Sunday, January 20, 2008

FBI denies file exposing nuclear secrets theft

The FBI has been accused of covering up a file detailing government dealings with a network stealing nuclear secrets

THE FBI has been accused of covering up a key case file detailing evidence against corrupt government officials and their dealings with a network stealing nuclear secrets.

The assertion follows allegations made in The Sunday Times two weeks ago by Sibel Edmonds, an FBI whistleblower, who worked on the agency’s investigation of the network.

Edmonds, a 37-year-old former Turkish language translator, listened into hundreds of sensitive intercepted conversations while based at the agency’s Washington field office.

She says the FBI was investigating a Turkish and Israeli-run network that paid high-ranking American officials to steal nuclear weapons secrets. These were then sold on the international black market to countries such as Pakistan and Saudi Arabia.

One of the documents relating to the case was marked 203A-WF-210023. Last week, however, the FBI responded to a freedom of information request for a file of exactly the same number by claiming that it did not exist. But The Sunday Times has obtained a document signed by an FBI official showing the existence of the file.

Edmonds believes the crucial file is being deliberately covered up by the FBI because its contents are explosive. She accuses the agency of an “outright lie”.

“I can tell you that that file and the operations it refers to did exist from 1996 to February 2002. The file refers to the counterintelligence programme that the Department of Justice has declared to be a state secret to protect sensitive diplomatic relations,” she said.

The freedom of information request had not been initiated by Edmonds. It was made quite separately by an American human rights group called the Liberty Coalition, acting on a tip-off it received from an anonymous correspondent.

The letter says: “You may wish to request pertinent audio tapes and documents under FOIA from the Department of Justice, FBI-HQ and the FBI Washington field office.”

It then makes a series of allegations about the contents of the file – many of which corroborate the information that Edmonds later made public.

Edmonds had told this newspaper that members of the Turkish political and diplomatic community in the US had been actively acquiring nuclear secrets. They often acted as a conduit, she said, for Inter-Services Intelligence (ISI), Pakistan’s spy agency, because they attracted less suspicion.

She claimed corrupt government officials helped the network, and venues such as the American-Turkish Council (ATC) in Washington were used as drop-off points.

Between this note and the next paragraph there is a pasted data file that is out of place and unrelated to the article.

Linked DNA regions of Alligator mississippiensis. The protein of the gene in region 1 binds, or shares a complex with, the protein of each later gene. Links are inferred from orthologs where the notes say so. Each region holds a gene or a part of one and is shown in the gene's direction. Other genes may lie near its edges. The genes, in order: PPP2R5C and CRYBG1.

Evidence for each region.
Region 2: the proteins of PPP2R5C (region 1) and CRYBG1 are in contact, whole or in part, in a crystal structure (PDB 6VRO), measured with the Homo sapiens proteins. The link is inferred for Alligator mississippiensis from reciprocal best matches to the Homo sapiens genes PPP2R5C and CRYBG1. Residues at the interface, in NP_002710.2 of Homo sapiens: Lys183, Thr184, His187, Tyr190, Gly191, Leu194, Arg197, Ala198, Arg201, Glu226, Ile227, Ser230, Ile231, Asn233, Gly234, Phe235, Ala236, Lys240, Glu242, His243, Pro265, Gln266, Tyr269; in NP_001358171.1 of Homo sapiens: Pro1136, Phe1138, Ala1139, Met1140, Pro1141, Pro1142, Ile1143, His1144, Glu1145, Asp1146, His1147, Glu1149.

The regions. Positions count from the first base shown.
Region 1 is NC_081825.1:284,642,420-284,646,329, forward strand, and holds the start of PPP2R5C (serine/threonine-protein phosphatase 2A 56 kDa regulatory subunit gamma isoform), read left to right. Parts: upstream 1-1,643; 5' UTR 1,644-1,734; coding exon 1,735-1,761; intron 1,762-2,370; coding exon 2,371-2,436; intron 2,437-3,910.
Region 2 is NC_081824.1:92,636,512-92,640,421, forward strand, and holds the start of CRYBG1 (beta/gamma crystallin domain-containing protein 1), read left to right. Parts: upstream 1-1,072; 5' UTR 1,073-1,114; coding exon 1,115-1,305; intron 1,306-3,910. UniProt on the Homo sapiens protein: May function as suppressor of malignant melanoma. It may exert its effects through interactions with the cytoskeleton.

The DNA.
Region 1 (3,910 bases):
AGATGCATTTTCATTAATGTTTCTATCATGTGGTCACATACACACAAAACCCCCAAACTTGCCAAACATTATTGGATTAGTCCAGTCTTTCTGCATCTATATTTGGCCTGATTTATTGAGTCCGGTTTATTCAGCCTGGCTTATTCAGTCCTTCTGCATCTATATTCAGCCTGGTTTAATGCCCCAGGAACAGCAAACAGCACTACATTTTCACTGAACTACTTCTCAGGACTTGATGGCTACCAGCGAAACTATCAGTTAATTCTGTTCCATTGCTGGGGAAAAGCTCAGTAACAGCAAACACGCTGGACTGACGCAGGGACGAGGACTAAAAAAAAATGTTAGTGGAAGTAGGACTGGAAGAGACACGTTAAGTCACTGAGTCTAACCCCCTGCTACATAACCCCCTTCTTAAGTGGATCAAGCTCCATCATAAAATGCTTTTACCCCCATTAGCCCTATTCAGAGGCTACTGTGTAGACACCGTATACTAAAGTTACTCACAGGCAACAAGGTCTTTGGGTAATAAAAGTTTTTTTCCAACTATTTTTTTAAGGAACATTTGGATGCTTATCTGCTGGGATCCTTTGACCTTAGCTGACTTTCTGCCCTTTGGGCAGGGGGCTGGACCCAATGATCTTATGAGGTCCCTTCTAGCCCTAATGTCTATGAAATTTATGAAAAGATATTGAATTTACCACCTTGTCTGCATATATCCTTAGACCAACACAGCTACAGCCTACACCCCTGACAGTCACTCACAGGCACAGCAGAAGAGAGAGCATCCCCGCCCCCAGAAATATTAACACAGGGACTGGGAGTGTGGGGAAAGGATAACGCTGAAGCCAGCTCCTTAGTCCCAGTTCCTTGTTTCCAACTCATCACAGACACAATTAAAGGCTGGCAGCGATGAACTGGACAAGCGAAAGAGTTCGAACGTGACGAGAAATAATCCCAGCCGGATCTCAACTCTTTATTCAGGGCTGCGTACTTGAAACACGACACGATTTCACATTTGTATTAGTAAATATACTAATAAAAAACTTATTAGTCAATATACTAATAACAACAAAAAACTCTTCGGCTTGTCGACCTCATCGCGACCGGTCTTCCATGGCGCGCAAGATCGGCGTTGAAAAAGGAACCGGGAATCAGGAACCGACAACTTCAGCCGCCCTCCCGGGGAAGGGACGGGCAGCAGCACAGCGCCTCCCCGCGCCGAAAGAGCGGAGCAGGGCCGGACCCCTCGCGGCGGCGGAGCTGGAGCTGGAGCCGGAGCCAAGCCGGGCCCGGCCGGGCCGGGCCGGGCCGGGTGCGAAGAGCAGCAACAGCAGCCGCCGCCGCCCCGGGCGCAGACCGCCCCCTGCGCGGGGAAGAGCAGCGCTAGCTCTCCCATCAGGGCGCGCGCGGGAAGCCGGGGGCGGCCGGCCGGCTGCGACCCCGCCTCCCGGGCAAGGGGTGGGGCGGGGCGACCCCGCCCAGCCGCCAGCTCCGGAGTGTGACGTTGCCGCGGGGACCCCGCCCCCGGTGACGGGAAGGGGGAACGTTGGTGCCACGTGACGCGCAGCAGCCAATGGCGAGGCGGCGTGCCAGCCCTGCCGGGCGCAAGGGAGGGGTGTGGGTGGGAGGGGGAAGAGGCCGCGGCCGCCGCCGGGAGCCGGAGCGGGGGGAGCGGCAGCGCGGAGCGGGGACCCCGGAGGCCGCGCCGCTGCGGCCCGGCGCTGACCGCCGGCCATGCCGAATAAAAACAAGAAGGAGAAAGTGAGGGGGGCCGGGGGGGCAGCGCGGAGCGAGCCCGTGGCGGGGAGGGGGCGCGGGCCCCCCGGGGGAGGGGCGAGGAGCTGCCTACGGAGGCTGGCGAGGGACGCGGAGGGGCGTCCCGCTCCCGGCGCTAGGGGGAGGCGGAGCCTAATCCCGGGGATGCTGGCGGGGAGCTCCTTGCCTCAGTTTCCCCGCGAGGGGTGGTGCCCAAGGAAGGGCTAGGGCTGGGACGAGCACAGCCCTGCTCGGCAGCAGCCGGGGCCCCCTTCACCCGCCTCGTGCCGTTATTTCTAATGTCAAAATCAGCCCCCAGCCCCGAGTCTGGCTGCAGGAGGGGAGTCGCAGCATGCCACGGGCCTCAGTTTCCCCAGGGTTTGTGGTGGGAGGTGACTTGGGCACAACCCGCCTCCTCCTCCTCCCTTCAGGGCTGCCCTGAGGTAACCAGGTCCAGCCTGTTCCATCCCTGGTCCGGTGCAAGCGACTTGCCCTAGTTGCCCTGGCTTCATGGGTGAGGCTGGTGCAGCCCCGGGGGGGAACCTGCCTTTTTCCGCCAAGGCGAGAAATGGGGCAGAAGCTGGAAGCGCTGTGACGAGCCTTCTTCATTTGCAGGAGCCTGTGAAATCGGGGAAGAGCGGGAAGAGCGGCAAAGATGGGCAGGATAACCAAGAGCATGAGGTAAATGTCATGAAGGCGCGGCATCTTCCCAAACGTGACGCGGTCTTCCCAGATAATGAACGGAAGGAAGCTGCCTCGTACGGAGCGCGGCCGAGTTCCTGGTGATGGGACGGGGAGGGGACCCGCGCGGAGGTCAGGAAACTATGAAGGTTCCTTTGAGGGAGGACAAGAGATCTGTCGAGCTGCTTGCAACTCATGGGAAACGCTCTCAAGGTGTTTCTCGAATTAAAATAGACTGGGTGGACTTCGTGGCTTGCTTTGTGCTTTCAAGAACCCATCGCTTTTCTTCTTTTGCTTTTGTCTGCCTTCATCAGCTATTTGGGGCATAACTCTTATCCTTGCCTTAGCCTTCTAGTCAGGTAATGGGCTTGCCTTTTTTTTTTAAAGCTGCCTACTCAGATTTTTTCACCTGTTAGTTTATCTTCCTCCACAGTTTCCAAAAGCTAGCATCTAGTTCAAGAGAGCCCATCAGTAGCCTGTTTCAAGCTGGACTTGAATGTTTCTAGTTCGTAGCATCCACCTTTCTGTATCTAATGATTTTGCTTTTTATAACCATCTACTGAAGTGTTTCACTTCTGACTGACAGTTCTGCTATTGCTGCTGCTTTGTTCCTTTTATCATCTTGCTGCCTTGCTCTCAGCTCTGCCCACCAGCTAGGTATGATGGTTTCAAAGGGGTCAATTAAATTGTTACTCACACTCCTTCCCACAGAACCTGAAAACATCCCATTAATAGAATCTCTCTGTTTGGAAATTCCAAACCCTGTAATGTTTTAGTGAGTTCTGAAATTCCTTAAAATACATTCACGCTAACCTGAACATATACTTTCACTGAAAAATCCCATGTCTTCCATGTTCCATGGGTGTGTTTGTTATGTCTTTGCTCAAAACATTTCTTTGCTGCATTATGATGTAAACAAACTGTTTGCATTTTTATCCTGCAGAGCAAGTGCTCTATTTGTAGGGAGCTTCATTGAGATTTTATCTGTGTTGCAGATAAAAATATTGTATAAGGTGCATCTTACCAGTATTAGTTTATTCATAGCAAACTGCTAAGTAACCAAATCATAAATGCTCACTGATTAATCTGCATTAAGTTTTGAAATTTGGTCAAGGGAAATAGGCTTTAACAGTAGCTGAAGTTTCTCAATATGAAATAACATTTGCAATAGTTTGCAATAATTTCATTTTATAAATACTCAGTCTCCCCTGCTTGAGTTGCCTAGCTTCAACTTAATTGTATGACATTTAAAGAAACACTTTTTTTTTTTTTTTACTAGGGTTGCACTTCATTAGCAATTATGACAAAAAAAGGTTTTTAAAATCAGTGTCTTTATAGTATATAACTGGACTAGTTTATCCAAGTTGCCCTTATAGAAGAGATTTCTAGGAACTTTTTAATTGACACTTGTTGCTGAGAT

The anonymous letter names a high-level government official who was allegedly secretly recorded speaking to an official at the Turkish embassy between August and December 2001.

It claims the government official warned a Turkish member of the network that they should not deal with a company called Brewster Jennings because it was a CIA front company investigating the nuclear black market. The official’s warning came two years before Brewster Jennings was publicly outed when one of its staff, Valerie Plame, was revealed to be a CIA agent in a case that became a cause célèbre in the US.

The letter also makes reference to wiretaps of Turkish “targets” talking to ISI intelligence agents at the Pakistani embassy in Washington and recordings of “operatives” at the ATC.

Edmonds is the subject of a number of state secret gags preventing her from talking further about the investigation she witnessed.

“I cannot discuss the details considering the gag orders,” she said, “but I reported all these activities to the US Congress, the inspector general of the justice department and the 9/11 commission. I told them all about what was contained in this case file number, which the FBI is now denying exists.

“This gag was invoked not to protect sensitive diplomatic relations but criminal activities involving US officials who were endangering US national security.”

Insight: Chris Gourlay, Jonathan Calvert and Joe Lauria


Gerald said...

Nazi America's nuclear secrets have been stolen ever since Nazi Israeli spies infiltrated the highest levels of our Nazi American government. Theft of Nazi America's nuclear secrets is a given fact. In fact Hitler Reagan and Hitler Bush I gave the Chinese nuclear secrets to counter the Russian influence in Europe and Asia. My source is from the book, "Seeds of Fire." No country is more stupid than Nazi America.

For the Iraqis who are suffering because of Nazi American influence in the region all I can say that is the Nazi American way to have people suffer. Even Nazi Americans are suffer in Nazi America.